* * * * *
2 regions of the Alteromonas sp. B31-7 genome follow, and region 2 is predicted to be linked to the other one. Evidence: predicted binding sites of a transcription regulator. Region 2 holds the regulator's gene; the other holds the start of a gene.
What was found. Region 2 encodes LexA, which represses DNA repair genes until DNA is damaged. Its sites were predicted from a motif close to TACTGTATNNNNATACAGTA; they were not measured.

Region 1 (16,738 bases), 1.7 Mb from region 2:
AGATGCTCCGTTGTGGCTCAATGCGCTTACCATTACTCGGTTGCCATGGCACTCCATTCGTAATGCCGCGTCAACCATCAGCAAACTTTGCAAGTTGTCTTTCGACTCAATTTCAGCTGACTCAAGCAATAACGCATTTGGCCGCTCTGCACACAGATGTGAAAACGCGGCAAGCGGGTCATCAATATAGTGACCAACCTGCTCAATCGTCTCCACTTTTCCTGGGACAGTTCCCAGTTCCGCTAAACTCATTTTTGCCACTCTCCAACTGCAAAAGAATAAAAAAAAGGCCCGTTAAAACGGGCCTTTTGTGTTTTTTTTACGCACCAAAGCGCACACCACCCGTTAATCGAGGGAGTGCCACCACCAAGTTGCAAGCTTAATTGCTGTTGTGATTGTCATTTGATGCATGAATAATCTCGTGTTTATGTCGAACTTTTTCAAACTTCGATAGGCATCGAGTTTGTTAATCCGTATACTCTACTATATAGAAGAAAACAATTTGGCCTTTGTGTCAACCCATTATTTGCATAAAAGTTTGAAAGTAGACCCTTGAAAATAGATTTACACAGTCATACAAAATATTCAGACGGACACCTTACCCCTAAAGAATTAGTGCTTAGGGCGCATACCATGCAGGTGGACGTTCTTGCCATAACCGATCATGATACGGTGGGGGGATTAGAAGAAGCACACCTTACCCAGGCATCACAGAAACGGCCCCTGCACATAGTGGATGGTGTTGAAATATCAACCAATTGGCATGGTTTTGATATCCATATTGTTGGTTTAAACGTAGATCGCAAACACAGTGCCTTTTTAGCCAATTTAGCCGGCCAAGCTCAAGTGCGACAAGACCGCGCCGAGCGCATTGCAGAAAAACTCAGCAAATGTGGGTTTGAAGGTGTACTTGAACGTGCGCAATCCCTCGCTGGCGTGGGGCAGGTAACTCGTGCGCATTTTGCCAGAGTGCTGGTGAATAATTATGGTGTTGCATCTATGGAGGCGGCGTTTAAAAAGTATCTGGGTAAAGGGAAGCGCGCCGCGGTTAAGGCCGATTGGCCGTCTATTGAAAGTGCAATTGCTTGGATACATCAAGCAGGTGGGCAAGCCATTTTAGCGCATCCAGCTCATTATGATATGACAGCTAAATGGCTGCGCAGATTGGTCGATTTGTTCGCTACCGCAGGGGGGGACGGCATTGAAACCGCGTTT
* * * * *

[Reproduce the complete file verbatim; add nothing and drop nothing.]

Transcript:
2 regions of the Alteromonas sp. B31-7 genome follow, and region 2 is predicted to be linked to the other one. Evidence: predicted binding sites of a transcription regulator. Region 2 holds the regulator's gene; the other holds the start of a gene.
What was found. Region 2 encodes LexA, which represses DNA repair genes until DNA is damaged. Its sites were predicted from a motif close to TACTGTATNNNNATACAGTA; they were not measured.

Region 1 (16,738 bases), 1.7 Mb from region 2:
AGATGCTCCGTTGTGGCTCAATGCGCTTACCATTACTCGGTTGCCATGGCACTCCATTCGTAATGCCGCGTCAACCATCAGCAAACTTTGCAAGTTGTCTTTCGACTCAATTTCAGCTGACTCAAGCAATAACGCATTTGGCCGCTCTGCACACAGATGTGAAAACGCGGCAAGCGGGTCATCAATATAGTGACCAACCTGCTCAATCGTCTCCACTTTTCCTGGGACAGTTCCCAGTTCCGCTAAACTCATTTTTGCCACTCTCCAACTGCAAAAGAATAAAAAAAAGGCCCGTTAAAACGGGCCTTTTGTGTTTTTTTTACGCACCAAAGCGCACACCACCCGTTAATCGAGGGAGTGCCACCACCAAGTTGCAAGCTTAATTGCTGTTGTGATTGTCATTTGATGCATGAATAATCTCGTGTTTATGTCGAACTTTTTCAAACTTCGATAGGCATCGAGTTTGTTAATCCGTATACTCTACTATATAGAAGAAAACAATTTGGCCTTTGTGTCAACCCATTATTTGCATAAAAGTTTGAAAGTAGACCCTTGAAAATAGATTTACACAGTCATACAAAATATTCAGACGGACACCTTACCCCTAAAGAATTAGTGCTTAGGGCGCATACCATGCAGGTGGACGTTCTTGCCATAACCGATCATGATACGGTGGGGGGATTAGAAGAAGCACACCTTACCCAGGCATCACAGAAACGGCCCCTGCACATAGTGGATGGTGTTGAAATATCAACCAATTGGCATGGTTTTGATATCCATATTGTTGGTTTAAACGTAGATCGCAAACACAGTGCCTTTTTAGCCAATTTAGCCGGCCAAGCTCAAGTGCGACAAGACCGCGCCGAGCGCATTGCAGAAAAACTCAGCAAATGTGGGTTTGAAGGTGTACTTGAACGTGCGCAATCCCTCGCTGGCGTGGGGCAGGTAACTCGTGCGCATTTTGCCAGAGTGCTGGTGAATAATTATGGTGTTGCATCTATGGAGGCGGCGTTTAAAAAGTATCTGGGTAAAGGGAAGCGCGCCGCGGTTAAGGCCGATTGGCCGTCTATTGAAAGTGCAATTGCTTGGATACATCAAGCAGGTGGGCAAGCCATTTTAGCGCATCCAGCTCATTATGATATGACAGCTAAATGGCTGCGCAGATTGGTCGATTTGTTCGCTACCGCAGGGGGGGACGGCATTGAAACCGCGTTT